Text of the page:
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In English grammar, ‘generic reference’ is used when you make a reference to all the members of a class of people or things .

So I can say "A lizard is like a dinosaur in appearance" and "Lizards are like dinosaurs in appearance" as well.

But I often see "I like bananas" in English. Can I change it to "I like a banana"?

  • I have no idea if you can - I would be interested in knowing too - but I think your premise is wrong. The "like" in "I like bananas" is the "love" kind of like, while the "like" in "a lizard is like a dinosaur" is a "they look a bit the same" kind of "like". – Belle-Sophie Oct 16 '18 at 11:54
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The like in, "A lizard is like a dinosaur in appearance..." means similar.

The like in, "I like bananas." expresses a preference.

In general you cannot say, "I like a banana." That is, you could add a specification to express that you like to eat a banana in a particular situation, e.g. "I like a banana in the morning."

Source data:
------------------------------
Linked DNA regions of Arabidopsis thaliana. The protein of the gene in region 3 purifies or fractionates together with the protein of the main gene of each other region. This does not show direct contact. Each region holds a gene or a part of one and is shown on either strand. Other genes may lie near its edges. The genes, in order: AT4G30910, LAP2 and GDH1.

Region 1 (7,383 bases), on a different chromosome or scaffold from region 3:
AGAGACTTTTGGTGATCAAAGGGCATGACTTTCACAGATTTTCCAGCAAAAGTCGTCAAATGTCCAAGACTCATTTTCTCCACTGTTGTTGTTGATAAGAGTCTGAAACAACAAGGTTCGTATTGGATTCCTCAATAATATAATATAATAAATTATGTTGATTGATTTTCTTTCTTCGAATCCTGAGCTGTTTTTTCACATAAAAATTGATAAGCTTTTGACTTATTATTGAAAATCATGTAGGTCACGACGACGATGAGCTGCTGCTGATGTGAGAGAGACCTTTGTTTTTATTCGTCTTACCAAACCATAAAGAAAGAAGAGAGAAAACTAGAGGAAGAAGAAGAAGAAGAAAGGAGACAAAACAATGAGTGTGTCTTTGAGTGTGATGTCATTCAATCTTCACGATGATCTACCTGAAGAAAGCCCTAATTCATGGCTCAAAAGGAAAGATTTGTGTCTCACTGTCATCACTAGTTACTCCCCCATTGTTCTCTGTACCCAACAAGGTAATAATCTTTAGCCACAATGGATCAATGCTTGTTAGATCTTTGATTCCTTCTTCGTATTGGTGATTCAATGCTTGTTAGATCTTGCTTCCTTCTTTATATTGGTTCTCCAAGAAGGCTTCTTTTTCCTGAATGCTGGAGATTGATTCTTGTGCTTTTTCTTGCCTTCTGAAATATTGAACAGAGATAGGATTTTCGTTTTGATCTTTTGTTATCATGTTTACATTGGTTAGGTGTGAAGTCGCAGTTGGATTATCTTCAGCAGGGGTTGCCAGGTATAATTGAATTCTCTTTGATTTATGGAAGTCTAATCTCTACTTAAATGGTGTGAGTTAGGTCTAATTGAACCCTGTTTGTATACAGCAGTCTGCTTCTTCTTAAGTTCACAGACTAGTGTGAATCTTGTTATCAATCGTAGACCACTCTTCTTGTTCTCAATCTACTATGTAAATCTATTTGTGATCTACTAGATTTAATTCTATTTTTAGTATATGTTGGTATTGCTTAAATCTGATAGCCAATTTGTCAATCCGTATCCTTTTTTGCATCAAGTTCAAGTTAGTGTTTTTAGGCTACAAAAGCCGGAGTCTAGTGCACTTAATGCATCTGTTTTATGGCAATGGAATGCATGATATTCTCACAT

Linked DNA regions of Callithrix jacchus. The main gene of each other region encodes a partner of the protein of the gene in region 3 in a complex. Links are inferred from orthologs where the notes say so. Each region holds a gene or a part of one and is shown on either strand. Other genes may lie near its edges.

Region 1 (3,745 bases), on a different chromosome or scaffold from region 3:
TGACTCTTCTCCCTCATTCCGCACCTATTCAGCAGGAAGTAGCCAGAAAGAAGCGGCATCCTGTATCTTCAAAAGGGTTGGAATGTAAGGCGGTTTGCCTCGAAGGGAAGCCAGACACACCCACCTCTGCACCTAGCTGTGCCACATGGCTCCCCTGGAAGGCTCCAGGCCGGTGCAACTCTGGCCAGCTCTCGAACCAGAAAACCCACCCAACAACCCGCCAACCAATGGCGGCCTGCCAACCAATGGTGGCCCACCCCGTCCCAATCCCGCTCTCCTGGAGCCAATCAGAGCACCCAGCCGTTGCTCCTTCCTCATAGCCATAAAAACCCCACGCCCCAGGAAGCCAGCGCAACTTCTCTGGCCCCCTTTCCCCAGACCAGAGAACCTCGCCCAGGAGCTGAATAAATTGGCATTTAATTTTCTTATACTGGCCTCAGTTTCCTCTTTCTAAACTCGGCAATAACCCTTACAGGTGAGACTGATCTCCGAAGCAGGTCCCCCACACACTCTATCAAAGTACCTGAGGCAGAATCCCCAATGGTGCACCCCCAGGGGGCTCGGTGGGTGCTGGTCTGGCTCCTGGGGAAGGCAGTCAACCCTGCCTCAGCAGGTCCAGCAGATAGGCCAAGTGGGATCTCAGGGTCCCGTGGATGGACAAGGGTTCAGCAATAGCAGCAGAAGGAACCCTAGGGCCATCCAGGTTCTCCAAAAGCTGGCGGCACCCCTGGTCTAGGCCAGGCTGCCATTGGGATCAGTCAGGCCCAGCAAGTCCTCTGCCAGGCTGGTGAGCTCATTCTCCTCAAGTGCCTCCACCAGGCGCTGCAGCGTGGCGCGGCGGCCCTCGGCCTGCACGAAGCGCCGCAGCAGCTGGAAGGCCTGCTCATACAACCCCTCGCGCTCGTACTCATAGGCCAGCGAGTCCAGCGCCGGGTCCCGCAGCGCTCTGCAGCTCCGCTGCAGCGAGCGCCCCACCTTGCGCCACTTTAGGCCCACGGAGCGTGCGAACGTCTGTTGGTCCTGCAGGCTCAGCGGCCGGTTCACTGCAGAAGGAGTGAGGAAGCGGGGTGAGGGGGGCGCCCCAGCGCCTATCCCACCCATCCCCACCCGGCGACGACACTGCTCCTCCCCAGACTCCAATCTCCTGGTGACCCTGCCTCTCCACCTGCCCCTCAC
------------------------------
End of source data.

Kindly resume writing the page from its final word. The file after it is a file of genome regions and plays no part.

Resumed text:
You cannot say, "I like a banana." to express that you want a banana as that should be, "I would like a banana." nor to express that you resemble a banana as that would be, "I look like a banana." ;-)

  • If you like a banana, the implication is you like bananas in general; otherwise, you need a word like that to show your specific preference. I guess, in this structure, our language doesn’t allow ambiguity. – gen-z ready to perish Oct 16 '18 at 17:37
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I like a banana.

Give me a banana, I'll eat it.

I like bananas.

Give me a banana, I'll eat it.

I like banana.

I like banana flavor. Banana ice cream, banana pudding, banana bread, whatever.

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I like tea. As I write this I have a cup of tea at my elbow. Someone enters. She says "tea, at this time of night?' I reply "I like a nice cup of tea". The possible alternative reply "I like a cup of tea" does not do justice to the question. The insertion of the indefinite article changes, actually, it increases the emphasis of what is being said.

There is a similar difference in meaning between "I like beer" and "I like my beer". The latter phrase implies that drinking beer is a regular and enjoyable part of the speaker's life, whereas the former phrase merely includes beer alongside all the other things that the speaker might like.

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